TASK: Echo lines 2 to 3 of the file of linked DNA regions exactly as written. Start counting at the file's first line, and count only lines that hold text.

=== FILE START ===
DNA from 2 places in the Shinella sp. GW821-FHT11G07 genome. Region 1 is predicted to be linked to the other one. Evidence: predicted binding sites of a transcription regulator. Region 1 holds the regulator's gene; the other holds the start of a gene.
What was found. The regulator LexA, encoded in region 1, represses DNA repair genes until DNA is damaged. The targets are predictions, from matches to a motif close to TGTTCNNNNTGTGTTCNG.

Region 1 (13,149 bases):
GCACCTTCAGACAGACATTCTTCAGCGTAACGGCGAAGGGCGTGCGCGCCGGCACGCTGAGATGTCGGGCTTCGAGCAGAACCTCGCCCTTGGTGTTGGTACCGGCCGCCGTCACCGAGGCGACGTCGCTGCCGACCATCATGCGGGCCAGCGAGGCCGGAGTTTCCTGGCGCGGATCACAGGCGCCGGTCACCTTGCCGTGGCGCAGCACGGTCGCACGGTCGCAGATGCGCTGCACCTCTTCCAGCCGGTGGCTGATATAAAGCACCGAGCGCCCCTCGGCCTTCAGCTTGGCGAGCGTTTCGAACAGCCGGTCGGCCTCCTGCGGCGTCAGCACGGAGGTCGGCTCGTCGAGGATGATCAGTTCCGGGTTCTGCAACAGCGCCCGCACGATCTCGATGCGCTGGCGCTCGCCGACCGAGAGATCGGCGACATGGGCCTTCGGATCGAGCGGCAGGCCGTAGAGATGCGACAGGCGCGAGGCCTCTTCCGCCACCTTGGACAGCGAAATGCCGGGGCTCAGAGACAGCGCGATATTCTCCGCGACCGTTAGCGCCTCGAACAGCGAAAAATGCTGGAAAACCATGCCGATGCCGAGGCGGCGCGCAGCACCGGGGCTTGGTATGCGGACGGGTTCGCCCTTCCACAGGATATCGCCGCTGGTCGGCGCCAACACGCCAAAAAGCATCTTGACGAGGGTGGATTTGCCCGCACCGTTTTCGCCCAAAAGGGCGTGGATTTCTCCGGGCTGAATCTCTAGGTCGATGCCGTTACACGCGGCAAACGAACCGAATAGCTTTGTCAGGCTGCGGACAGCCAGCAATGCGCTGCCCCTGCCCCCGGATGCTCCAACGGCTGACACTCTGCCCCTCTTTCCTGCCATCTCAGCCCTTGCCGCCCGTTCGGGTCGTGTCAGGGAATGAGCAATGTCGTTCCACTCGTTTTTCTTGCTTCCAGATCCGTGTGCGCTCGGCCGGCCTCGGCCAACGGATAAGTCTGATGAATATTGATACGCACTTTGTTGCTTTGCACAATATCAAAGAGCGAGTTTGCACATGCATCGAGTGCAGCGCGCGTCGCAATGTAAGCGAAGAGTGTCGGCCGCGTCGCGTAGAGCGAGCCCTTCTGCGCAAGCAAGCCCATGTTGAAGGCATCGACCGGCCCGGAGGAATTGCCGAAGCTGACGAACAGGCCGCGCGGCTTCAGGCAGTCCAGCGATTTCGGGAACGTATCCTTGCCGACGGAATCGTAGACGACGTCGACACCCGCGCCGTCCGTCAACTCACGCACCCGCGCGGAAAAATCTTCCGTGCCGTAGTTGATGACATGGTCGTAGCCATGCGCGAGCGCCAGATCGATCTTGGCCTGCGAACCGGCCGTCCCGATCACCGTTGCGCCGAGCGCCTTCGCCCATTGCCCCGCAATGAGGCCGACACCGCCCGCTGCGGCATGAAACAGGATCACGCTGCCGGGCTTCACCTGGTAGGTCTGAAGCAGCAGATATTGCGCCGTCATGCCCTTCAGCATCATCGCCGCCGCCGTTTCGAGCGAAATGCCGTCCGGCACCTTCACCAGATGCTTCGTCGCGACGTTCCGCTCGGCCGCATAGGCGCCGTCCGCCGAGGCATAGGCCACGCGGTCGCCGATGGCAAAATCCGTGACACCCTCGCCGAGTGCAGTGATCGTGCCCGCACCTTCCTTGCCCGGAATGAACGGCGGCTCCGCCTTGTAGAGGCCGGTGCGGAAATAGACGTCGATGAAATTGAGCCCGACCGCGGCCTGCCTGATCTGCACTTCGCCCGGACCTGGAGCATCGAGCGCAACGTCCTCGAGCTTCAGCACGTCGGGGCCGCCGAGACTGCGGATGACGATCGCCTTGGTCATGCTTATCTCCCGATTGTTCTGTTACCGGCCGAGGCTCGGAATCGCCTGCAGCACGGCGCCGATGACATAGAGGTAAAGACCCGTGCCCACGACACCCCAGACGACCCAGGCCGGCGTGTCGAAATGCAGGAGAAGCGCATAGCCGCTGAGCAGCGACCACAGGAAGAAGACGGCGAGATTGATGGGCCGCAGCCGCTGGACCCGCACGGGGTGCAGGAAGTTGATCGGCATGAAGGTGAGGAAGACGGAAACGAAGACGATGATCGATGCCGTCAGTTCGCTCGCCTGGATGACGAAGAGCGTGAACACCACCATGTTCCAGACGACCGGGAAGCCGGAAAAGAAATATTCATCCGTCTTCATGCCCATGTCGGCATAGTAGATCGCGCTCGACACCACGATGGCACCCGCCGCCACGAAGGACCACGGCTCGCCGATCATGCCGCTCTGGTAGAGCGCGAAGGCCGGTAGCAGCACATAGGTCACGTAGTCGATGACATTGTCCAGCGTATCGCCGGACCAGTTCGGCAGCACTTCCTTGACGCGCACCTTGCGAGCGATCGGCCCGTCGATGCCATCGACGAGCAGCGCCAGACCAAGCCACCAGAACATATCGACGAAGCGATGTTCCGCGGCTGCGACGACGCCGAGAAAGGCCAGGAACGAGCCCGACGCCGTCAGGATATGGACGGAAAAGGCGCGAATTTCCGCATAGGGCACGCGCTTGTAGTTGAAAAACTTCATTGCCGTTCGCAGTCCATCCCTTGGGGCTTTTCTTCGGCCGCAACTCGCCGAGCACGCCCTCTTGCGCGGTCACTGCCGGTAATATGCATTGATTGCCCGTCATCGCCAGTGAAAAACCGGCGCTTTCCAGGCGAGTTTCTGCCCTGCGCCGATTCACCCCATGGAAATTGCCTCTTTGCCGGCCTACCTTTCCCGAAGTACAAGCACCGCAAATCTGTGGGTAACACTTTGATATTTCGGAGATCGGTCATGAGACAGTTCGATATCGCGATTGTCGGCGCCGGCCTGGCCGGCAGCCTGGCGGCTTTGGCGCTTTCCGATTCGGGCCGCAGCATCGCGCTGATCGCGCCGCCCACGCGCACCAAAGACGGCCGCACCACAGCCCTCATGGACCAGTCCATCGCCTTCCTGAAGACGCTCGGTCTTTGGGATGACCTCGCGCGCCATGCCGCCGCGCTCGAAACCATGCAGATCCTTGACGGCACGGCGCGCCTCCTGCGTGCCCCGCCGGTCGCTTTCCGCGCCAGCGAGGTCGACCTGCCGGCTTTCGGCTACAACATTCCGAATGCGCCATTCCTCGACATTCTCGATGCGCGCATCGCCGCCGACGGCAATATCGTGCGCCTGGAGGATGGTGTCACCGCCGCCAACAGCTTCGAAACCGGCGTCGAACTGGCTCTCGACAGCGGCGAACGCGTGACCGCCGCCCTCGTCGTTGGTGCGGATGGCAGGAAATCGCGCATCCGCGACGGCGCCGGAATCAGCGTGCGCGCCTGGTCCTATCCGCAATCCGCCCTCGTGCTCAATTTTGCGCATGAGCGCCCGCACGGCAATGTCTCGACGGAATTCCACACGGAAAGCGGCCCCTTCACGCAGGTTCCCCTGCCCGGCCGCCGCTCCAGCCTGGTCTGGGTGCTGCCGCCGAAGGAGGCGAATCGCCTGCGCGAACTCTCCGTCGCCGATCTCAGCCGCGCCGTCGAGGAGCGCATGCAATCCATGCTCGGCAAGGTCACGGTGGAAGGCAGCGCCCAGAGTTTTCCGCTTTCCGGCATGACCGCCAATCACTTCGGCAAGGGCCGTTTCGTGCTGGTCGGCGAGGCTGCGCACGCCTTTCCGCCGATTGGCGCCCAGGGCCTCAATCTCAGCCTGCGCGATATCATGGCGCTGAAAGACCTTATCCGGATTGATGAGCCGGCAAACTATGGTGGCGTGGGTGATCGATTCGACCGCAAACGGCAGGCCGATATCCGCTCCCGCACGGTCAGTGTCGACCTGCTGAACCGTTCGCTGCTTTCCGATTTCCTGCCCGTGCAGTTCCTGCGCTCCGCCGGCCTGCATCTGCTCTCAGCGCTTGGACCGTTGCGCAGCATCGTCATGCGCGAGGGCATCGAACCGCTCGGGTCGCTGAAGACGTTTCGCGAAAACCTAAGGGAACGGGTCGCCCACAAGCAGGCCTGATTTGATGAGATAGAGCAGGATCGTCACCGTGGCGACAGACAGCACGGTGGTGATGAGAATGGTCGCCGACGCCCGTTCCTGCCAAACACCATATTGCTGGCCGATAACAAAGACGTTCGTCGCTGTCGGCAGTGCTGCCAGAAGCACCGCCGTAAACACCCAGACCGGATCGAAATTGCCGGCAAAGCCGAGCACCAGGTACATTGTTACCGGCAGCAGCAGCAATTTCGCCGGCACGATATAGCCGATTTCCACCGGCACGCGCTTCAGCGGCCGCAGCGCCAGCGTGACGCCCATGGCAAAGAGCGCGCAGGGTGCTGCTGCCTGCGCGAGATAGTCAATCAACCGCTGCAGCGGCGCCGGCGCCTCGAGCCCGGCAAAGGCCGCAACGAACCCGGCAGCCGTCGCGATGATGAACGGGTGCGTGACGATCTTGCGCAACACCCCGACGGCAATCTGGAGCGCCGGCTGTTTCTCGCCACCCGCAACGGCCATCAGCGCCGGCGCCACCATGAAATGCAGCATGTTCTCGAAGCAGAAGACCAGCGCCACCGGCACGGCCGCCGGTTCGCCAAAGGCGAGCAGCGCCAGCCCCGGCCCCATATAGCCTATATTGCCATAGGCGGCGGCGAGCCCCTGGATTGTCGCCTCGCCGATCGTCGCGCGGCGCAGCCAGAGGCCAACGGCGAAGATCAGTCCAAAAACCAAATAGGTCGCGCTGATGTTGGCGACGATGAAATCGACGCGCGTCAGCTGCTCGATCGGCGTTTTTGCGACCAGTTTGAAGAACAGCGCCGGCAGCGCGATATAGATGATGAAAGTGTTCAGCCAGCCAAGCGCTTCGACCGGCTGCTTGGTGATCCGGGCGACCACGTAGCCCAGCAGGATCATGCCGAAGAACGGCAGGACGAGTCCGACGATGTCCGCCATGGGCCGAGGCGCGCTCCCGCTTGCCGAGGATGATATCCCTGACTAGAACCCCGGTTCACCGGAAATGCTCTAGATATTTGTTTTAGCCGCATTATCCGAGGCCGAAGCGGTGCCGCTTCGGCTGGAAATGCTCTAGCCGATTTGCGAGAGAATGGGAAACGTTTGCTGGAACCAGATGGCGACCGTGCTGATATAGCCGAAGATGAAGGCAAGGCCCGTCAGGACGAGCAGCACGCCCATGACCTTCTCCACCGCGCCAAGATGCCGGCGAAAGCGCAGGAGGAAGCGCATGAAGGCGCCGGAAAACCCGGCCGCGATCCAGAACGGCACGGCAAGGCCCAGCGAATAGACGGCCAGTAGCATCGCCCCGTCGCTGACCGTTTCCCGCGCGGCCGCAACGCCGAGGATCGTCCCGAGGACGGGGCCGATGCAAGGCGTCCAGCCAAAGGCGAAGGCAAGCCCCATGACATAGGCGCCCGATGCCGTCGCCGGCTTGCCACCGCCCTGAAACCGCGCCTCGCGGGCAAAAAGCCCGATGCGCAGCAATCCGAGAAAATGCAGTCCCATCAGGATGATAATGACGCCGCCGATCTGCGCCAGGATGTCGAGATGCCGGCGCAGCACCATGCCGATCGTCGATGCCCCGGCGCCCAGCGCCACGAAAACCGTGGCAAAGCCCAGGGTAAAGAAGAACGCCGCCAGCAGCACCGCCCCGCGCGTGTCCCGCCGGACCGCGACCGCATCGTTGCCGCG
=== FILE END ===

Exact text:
What was found. The regulator LexA, encoded in region 1, represses DNA repair genes until DNA is damaged. The targets are predictions, from matches to a motif close to TGTTCNNNNTGTGTTCNG.

Region 1 (13,149 bases):